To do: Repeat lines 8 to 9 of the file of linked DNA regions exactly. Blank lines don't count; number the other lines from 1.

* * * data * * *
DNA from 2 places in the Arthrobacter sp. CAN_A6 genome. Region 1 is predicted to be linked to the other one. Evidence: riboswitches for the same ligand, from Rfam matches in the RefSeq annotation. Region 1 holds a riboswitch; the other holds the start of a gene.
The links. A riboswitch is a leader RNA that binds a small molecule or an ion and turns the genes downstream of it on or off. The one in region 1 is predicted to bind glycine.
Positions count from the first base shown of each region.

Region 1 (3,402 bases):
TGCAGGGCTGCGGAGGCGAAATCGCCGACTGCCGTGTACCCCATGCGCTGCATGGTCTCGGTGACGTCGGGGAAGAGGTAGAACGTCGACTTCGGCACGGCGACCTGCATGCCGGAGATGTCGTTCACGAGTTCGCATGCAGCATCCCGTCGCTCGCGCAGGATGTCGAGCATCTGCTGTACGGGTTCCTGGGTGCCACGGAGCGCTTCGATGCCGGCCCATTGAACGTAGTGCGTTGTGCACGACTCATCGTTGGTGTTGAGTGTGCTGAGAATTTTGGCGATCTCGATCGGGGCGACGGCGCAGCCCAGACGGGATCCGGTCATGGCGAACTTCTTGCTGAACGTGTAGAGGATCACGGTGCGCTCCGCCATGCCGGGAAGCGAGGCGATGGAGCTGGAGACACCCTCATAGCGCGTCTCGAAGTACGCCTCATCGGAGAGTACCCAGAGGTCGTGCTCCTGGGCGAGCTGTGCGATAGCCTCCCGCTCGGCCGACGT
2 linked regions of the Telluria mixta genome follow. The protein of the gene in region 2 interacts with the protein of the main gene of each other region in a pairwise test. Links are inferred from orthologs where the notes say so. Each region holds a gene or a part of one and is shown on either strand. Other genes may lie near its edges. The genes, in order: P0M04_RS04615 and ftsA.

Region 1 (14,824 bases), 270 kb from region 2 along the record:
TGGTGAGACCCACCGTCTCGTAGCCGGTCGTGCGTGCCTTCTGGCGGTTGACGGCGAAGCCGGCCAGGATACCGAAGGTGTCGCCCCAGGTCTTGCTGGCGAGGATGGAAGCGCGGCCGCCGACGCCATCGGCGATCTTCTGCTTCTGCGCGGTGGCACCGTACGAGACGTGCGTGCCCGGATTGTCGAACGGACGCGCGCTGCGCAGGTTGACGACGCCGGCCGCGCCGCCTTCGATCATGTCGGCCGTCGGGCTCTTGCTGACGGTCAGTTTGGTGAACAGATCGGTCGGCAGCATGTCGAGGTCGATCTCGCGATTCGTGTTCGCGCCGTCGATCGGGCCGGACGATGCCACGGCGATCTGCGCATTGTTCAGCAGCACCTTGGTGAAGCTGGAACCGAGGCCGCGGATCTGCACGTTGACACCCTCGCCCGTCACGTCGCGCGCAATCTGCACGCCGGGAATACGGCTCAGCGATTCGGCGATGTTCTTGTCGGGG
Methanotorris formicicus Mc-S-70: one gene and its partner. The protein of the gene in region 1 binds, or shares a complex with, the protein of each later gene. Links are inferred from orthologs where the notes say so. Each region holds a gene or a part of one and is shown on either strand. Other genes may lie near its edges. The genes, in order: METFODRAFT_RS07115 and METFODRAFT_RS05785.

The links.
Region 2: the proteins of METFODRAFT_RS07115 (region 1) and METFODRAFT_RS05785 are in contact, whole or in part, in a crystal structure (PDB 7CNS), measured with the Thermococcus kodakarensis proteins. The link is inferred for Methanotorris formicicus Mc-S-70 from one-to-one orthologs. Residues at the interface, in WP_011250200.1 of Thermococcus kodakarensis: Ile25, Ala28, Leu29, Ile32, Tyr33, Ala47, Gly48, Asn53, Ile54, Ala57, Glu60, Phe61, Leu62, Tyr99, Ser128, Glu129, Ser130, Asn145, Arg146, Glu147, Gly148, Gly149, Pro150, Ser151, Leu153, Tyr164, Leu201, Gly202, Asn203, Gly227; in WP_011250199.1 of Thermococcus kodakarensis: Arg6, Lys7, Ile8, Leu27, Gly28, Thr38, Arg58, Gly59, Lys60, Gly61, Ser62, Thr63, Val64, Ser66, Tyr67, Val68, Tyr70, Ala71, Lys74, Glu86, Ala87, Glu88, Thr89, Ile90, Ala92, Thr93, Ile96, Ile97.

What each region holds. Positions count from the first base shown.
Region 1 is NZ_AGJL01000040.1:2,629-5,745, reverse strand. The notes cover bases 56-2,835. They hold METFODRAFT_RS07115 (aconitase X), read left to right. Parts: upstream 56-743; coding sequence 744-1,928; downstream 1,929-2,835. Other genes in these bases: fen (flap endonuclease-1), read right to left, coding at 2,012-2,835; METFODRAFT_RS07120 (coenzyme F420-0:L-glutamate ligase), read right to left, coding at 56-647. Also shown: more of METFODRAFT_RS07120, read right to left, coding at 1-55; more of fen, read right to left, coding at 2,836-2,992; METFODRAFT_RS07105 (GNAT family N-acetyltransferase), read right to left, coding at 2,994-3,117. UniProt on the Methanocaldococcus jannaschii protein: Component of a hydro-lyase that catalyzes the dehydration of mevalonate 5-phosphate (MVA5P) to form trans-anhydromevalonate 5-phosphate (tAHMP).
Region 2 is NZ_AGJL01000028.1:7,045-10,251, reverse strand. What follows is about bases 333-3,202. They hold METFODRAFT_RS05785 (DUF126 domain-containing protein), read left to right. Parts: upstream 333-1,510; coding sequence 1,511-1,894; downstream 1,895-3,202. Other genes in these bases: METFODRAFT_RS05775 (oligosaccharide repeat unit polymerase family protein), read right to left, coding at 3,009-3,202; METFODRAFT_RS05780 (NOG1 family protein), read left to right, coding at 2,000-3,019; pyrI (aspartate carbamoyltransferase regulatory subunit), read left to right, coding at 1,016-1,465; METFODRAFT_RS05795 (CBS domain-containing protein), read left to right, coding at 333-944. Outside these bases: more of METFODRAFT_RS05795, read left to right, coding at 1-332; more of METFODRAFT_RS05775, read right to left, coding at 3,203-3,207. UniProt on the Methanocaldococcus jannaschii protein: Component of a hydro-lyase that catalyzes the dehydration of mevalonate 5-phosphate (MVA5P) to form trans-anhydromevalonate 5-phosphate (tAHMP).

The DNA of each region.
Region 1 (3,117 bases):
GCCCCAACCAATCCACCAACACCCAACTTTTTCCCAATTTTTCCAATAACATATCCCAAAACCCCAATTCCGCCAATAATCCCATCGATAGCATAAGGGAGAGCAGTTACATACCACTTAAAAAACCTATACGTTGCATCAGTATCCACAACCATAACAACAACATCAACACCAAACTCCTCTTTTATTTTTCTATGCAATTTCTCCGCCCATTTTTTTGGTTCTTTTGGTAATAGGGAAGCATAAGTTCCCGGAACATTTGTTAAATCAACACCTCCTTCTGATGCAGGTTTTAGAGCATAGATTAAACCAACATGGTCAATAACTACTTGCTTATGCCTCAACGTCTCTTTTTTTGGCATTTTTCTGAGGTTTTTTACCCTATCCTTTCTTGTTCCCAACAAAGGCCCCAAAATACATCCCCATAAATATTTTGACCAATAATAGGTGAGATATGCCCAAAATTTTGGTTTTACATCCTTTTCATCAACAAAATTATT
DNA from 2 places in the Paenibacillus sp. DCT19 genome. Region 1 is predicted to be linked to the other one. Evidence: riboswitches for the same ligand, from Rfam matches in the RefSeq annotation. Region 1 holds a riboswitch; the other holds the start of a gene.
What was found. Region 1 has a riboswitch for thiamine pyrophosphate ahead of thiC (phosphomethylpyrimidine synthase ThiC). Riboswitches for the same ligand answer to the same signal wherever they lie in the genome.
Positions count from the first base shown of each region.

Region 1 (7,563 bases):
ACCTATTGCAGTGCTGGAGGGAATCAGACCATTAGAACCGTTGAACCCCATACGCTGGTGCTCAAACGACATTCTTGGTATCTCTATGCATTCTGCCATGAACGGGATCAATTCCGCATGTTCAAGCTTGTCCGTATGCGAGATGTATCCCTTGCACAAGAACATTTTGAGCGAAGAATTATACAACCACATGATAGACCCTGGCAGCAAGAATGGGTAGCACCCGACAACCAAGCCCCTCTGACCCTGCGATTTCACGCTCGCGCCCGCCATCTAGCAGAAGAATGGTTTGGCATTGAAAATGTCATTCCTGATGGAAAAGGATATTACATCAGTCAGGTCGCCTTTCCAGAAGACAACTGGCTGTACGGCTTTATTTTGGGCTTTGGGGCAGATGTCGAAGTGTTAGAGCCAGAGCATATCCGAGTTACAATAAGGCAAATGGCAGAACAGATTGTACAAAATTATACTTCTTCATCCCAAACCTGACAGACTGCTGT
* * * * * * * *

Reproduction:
TGGTGAGACCCACCGTCTCGTAGCCGGTCGTGCGTGCCTTCTGGCGGTTGACGGCGAAGCCGGCCAGGATACCGAAGGTGTCGCCCCAGGTCTTGCTGGCGAGGATGGAAGCGCGGCCGCCGACGCCATCGGCGATCTTCTGCTTCTGCGCGGTGGCACCGTACGAGACGTGCGTGCCCGGATTGTCGAACGGACGCGCGCTGCGCAGGTTGACGACGCCGGCCGCGCCGCCTTCGATCATGTCGGCCGTCGGGCTCTTGCTGACGGTCAGTTTGGTGAACAGATCGGTCGGCAGCATGTCGAGGTCGATCTCGCGATTCGTGTTCGCGCCGTCGATCGGGCCGGACGATGCCACGGCGATCTGCGCATTGTTCAGCAGCACCTTGGTGAAGCTGGAACCGAGGCCGCGGATCTGCACGTTGACACCCTCGCCCGTCACGTCGCGCGCAATCTGCACGCCGGGAATACGGCTCAGCGATTCGGCGATGTTCTTGTCGGGG
Methanotorris formicicus Mc-S-70: one gene and its partner. The protein of the gene in region 1 binds, or shares a complex with, the protein of each later gene. Links are inferred from orthologs where the notes say so. Each region holds a gene or a part of one and is shown on either strand. Other genes may lie near its edges. The genes, in order: METFODRAFT_RS07115 and METFODRAFT_RS05785.